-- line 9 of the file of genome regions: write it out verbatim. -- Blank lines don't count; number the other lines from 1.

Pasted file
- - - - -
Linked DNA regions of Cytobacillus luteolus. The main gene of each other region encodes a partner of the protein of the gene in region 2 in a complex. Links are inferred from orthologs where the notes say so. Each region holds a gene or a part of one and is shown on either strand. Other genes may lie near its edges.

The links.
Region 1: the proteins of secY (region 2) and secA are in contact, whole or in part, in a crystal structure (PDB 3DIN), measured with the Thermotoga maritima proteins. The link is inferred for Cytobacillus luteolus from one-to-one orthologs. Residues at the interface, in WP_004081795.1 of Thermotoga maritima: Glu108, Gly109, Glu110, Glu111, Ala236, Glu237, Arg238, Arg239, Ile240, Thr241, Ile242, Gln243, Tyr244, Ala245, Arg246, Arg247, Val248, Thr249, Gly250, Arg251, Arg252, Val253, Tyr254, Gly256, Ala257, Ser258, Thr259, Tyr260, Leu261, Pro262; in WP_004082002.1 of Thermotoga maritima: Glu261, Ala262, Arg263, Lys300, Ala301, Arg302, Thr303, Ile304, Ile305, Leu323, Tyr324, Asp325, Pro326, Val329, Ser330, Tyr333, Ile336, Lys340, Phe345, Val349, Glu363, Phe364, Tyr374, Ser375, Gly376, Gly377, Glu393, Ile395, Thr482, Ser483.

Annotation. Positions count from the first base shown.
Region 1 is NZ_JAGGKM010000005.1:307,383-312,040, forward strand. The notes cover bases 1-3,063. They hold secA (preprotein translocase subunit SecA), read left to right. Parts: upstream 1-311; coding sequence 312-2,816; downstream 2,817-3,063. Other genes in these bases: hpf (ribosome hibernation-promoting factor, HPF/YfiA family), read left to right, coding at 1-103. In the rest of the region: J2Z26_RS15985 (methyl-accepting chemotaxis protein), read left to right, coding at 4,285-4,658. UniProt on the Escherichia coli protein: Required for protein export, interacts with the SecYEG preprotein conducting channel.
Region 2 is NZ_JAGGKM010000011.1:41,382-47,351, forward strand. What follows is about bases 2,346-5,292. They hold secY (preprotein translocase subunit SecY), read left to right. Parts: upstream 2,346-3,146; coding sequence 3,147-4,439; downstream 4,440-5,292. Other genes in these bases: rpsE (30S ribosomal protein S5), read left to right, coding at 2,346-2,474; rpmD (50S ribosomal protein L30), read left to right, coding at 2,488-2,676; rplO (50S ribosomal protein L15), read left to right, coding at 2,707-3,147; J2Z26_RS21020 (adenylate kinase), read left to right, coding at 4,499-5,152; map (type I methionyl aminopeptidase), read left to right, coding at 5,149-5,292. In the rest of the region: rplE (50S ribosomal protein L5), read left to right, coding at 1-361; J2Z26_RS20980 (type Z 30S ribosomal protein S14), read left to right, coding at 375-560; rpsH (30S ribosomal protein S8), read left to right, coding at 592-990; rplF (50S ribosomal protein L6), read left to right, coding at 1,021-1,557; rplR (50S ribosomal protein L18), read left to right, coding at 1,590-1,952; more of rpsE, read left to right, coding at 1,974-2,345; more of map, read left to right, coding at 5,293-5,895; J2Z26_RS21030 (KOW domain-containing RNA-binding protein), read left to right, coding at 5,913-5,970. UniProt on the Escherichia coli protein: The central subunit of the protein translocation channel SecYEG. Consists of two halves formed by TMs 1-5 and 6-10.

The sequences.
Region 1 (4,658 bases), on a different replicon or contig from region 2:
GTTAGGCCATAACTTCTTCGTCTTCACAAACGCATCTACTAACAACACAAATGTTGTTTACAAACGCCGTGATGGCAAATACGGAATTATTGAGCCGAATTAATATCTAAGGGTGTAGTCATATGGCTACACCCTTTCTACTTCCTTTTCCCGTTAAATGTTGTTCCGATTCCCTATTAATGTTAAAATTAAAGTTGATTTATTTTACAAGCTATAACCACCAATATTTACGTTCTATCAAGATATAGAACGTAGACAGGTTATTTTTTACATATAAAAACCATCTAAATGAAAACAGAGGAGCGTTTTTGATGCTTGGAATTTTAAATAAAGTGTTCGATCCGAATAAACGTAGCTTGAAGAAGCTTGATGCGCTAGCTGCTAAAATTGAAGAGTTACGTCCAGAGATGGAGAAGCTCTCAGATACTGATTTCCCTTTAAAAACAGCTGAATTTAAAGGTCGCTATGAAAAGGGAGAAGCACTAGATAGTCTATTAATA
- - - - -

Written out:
GTTAGGCCATAACTTCTTCGTCTTCACAAACGCATCTACTAACAACACAAATGTTGTTTACAAACGCCGTGATGGCAAATACGGAATTATTGAGCCGAATTAATATCTAAGGGTGTAGTCATATGGCTACACCCTTTCTACTTCCTTTTCCCGTTAAATGTTGTTCCGATTCCCTATTAATGTTAAAATTAAAGTTGATTTATTTTACAAGCTATAACCACCAATATTTACGTTCTATCAAGATATAGAACGTAGACAGGTTATTTTTTACATATAAAAACCATCTAAATGAAAACAGAGGAGCGTTTTTGATGCTTGGAATTTTAAATAAAGTGTTCGATCCGAATAAACGTAGCTTGAAGAAGCTTGATGCGCTAGCTGCTAAAATTGAAGAGTTACGTCCAGAGATGGAGAAGCTCTCAGATACTGATTTCCCTTTAAAAACAGCTGAATTTAAAGGTCGCTATGAAAAGGGAGAAGCACTAGATAGTCTATTAATA